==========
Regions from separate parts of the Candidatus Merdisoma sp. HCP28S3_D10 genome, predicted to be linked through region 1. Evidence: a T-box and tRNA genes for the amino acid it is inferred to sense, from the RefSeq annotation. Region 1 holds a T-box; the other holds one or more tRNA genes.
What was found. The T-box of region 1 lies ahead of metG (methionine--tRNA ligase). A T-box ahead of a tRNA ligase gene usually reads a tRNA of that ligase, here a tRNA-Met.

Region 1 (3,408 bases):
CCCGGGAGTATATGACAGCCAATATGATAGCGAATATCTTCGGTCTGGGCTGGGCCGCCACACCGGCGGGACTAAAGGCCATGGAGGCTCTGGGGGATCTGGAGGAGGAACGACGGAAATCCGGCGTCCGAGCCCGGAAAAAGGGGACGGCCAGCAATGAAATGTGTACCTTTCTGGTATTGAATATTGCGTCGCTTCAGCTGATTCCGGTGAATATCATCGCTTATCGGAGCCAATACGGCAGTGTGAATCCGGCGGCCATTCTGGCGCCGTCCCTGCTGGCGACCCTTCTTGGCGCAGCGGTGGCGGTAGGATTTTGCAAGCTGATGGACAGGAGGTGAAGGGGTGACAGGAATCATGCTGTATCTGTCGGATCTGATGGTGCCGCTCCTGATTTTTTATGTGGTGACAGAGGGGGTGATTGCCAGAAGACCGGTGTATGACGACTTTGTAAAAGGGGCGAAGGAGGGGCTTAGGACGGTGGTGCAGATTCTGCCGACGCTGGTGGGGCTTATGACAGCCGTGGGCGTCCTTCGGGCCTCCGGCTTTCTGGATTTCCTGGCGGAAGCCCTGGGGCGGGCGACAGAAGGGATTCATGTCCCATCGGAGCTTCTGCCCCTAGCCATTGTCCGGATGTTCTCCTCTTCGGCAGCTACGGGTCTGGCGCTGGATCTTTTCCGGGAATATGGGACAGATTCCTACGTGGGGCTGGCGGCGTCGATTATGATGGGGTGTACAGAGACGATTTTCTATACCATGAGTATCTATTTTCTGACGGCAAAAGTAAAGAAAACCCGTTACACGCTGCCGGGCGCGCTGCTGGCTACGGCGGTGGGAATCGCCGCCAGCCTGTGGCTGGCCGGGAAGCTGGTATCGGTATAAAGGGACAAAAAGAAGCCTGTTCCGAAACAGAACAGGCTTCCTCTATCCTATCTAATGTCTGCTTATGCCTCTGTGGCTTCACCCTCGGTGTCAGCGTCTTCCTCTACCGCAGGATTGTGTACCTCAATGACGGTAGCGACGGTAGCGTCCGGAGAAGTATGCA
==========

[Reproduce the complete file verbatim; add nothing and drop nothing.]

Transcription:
Regions from separate parts of the Candidatus Merdisoma sp. HCP28S3_D10 genome, predicted to be linked through region 1. Evidence: a T-box and tRNA genes for the amino acid it is inferred to sense, from the RefSeq annotation. Region 1 holds a T-box; the other holds one or more tRNA genes.
What was found. The T-box of region 1 lies ahead of metG (methionine--tRNA ligase). A T-box ahead of a tRNA ligase gene usually reads a tRNA of that ligase, here a tRNA-Met.

Region 1 (3,408 bases):
CCCGGGAGTATATGACAGCCAATATGATAGCGAATATCTTCGGTCTGGGCTGGGCCGCCACACCGGCGGGACTAAAGGCCATGGAGGCTCTGGGGGATCTGGAGGAGGAACGACGGAAATCCGGCGTCCGAGCCCGGAAAAAGGGGACGGCCAGCAATGAAATGTGTACCTTTCTGGTATTGAATATTGCGTCGCTTCAGCTGATTCCGGTGAATATCATCGCTTATCGGAGCCAATACGGCAGTGTGAATCCGGCGGCCATTCTGGCGCCGTCCCTGCTGGCGACCCTTCTTGGCGCAGCGGTGGCGGTAGGATTTTGCAAGCTGATGGACAGGAGGTGAAGGGGTGACAGGAATCATGCTGTATCTGTCGGATCTGATGGTGCCGCTCCTGATTTTTTATGTGGTGACAGAGGGGGTGATTGCCAGAAGACCGGTGTATGACGACTTTGTAAAAGGGGCGAAGGAGGGGCTTAGGACGGTGGTGCAGATTCTGCCGACGCTGGTGGGGCTTATGACAGCCGTGGGCGTCCTTCGGGCCTCCGGCTTTCTGGATTTCCTGGCGGAAGCCCTGGGGCGGGCGACAGAAGGGATTCATGTCCCATCGGAGCTTCTGCCCCTAGCCATTGTCCGGATGTTCTCCTCTTCGGCAGCTACGGGTCTGGCGCTGGATCTTTTCCGGGAATATGGGACAGATTCCTACGTGGGGCTGGCGGCGTCGATTATGATGGGGTGTACAGAGACGATTTTCTATACCATGAGTATCTATTTTCTGACGGCAAAAGTAAAGAAAACCCGTTACACGCTGCCGGGCGCGCTGCTGGCTACGGCGGTGGGAATCGCCGCCAGCCTGTGGCTGGCCGGGAAGCTGGTATCGGTATAAAGGGACAAAAAGAAGCCTGTTCCGAAACAGAACAGGCTTCCTCTATCCTATCTAATGTCTGCTTATGCCTCTGTGGCTTCACCCTCGGTGTCAGCGTCTTCCTCTACCGCAGGATTGTGTACCTCAATGACGGTAGCGACGGTAGCGTCCGGAGAAGTATGCA